Summary of day one of Young Labour Policy Conference

By Akanshya Gurung, University of Surrey delegate

The first day of the National Youth Policy Conference 2017 took place today at Warwick University, with a collection of University Labour Club delegates, regional delegates, trade unions, socialist groups… and Jeremy Corbyn MP and Cat Smith MP.

Delegates were sent a priorities ballot, preceding the conference, where they ranked policy commission topics in order. The policy commission topic ranked 1 was ‘Economy, Business and Trade’ which saw an array of motions from the one promoted by The Clarion on ‘A Publicly Owned Banking System’ to ‘Ending age banding in the national minimum wage’ and many more. USDAW submitted a motion about ‘Tackling Insecure Work’ which did not succeed in passing. Despite a general belief in the “spirit” behind the motion, many felt it was too timid or too weak in its stance. Instead, the stronger ‘Young Workers’ Rights’ motion, which called for repeal of all anti-union laws and support for young workers’ struggles, was favoured.

Second was Policy Commission: Housing, Local Government & Transport. The motion ‘Building virtuous local economies’ was generally opposed by the radical left faction. It was applying that we should adapt to government cuts, rather than proposing an opposing driving force. Conversely, the left proposed ‘Fighting to Reverse Local Government Cuts’, which unfortunately did not pass. The argument against it was that we should support our councillors, with a fear of government commissions taking over councils.

The most debated motion came from the third policy commission topic: ‘Work, Pension and Equality’. It was a motion on Universal Basic Income, which saw the first manual vote count of the conference so far. The vote was close but the motion was ultimately passed.

Jeremy Corbyn MP joined us shortly after lunch. He thanked young Labour activists for their hard work during the 2017 General Election, which saw many university constituencies turn red, like Sheffield and Canterbury. He focused his speech on many of the big issues young people face in today’s society like mental health, youth voter engagement and housing.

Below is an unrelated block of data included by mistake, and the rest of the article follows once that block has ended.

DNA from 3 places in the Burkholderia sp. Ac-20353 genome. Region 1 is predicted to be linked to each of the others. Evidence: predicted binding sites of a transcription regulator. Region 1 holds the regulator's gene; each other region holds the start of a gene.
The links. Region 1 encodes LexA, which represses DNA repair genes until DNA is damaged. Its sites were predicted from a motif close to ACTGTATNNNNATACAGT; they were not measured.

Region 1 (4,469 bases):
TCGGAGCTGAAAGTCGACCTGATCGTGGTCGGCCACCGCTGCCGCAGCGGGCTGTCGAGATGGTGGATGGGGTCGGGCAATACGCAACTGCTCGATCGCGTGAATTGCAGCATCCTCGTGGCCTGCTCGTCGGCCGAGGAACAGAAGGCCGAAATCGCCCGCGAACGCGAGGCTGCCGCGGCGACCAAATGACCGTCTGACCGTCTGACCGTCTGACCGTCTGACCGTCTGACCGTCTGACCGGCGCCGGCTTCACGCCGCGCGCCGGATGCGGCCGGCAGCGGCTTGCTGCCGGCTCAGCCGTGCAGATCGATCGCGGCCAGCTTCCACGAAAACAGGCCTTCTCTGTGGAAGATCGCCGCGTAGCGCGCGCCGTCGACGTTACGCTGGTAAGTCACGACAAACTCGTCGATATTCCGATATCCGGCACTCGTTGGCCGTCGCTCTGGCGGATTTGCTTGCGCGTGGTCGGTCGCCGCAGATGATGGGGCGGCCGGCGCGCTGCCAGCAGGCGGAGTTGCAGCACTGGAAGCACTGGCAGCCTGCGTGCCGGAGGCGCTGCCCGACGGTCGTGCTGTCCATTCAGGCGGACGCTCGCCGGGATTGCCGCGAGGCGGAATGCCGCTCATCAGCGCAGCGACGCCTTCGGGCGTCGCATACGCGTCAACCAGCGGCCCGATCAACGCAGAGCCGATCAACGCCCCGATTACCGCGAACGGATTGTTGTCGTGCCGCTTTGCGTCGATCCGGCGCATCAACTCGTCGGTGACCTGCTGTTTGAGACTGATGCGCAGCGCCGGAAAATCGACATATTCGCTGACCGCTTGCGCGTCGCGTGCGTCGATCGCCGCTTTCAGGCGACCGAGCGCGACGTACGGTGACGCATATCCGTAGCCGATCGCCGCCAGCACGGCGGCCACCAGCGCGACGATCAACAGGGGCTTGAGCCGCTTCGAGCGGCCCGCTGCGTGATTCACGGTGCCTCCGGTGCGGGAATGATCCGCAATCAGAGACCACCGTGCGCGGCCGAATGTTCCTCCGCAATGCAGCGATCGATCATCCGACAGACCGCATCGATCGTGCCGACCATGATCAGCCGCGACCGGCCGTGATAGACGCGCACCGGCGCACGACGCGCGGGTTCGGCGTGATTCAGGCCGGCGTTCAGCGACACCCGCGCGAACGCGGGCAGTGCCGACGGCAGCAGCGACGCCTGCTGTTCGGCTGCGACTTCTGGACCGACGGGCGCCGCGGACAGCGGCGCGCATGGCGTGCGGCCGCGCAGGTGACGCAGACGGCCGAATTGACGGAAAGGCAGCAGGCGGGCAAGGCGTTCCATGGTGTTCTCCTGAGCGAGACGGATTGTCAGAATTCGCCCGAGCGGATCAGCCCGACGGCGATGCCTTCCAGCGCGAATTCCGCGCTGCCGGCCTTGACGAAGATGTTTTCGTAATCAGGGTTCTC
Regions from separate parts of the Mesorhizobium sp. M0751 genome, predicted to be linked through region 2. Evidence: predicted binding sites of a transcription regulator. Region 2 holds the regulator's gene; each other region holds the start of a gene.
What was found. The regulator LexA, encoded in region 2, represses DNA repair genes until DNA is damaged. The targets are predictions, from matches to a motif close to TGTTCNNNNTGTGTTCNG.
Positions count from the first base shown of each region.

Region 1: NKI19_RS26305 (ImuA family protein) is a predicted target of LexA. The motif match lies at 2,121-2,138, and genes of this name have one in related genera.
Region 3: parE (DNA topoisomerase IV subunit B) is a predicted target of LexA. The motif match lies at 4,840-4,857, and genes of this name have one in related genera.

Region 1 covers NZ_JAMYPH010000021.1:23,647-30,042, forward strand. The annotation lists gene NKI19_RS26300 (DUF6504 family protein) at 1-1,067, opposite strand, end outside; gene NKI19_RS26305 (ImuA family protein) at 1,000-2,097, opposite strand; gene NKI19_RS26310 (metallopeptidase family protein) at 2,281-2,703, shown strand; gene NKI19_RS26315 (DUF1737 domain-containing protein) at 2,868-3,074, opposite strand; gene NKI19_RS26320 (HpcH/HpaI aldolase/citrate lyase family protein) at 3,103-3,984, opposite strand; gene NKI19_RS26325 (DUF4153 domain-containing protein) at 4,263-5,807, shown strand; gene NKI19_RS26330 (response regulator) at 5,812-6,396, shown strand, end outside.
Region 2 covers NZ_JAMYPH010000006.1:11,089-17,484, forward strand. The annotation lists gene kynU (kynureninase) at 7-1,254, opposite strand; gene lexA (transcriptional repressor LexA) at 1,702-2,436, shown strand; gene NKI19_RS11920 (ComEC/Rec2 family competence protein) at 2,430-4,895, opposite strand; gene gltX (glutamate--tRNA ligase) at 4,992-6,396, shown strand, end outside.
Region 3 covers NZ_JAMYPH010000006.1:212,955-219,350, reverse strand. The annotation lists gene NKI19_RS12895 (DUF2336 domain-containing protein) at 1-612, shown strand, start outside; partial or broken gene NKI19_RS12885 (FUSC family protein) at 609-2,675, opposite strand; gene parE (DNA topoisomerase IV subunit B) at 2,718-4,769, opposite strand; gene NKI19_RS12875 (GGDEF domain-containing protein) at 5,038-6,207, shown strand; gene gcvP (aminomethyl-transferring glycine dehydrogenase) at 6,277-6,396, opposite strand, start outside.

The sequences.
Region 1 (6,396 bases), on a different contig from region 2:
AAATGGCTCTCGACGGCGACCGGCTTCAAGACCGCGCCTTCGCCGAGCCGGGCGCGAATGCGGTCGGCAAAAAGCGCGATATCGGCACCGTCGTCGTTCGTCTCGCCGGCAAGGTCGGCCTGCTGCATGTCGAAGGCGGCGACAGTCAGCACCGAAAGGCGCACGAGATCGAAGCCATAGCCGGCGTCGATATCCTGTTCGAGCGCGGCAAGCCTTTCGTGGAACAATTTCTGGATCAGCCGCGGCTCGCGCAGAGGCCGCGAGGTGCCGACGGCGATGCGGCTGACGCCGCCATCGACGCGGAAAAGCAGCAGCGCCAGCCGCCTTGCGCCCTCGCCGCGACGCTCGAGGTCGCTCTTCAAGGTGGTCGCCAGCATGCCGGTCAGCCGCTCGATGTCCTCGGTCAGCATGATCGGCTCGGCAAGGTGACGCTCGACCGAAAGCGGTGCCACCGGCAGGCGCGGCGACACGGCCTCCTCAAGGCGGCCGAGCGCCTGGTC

Cat Smith MP, Shadow Minister for Voter Engagement and Youth Affairs, chose to use her time at the conference to talk especially about the upcoming Votes at 16 bill, taking place on November 3rd. She encouraged everyone to lobby their MP to vote for the bill to be passed. Cat also highlighted the disappointment of the General Election. But quickly focused on the positives, stating that the Labour Party were ‘a government in waiting’, and reminding everyone that 2 million people registered to vote in the most recent General Election—most being young first-time voters.

There were also three breakout sessions: on Labour Students’ Housing campaign: ‘Somewhere to Call Home’, Votes at 16 and Preparing for the Local Elections at May.

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1 Comment

  1. The report mentions motions without saying whether they passed or not. Did the conference agree to the motions on ‘A Publicly Owned Banking System’ or ‘Ending age banding in the national minimum wage’? And was the one on UBI for- or against- the idea? Who did it come from?

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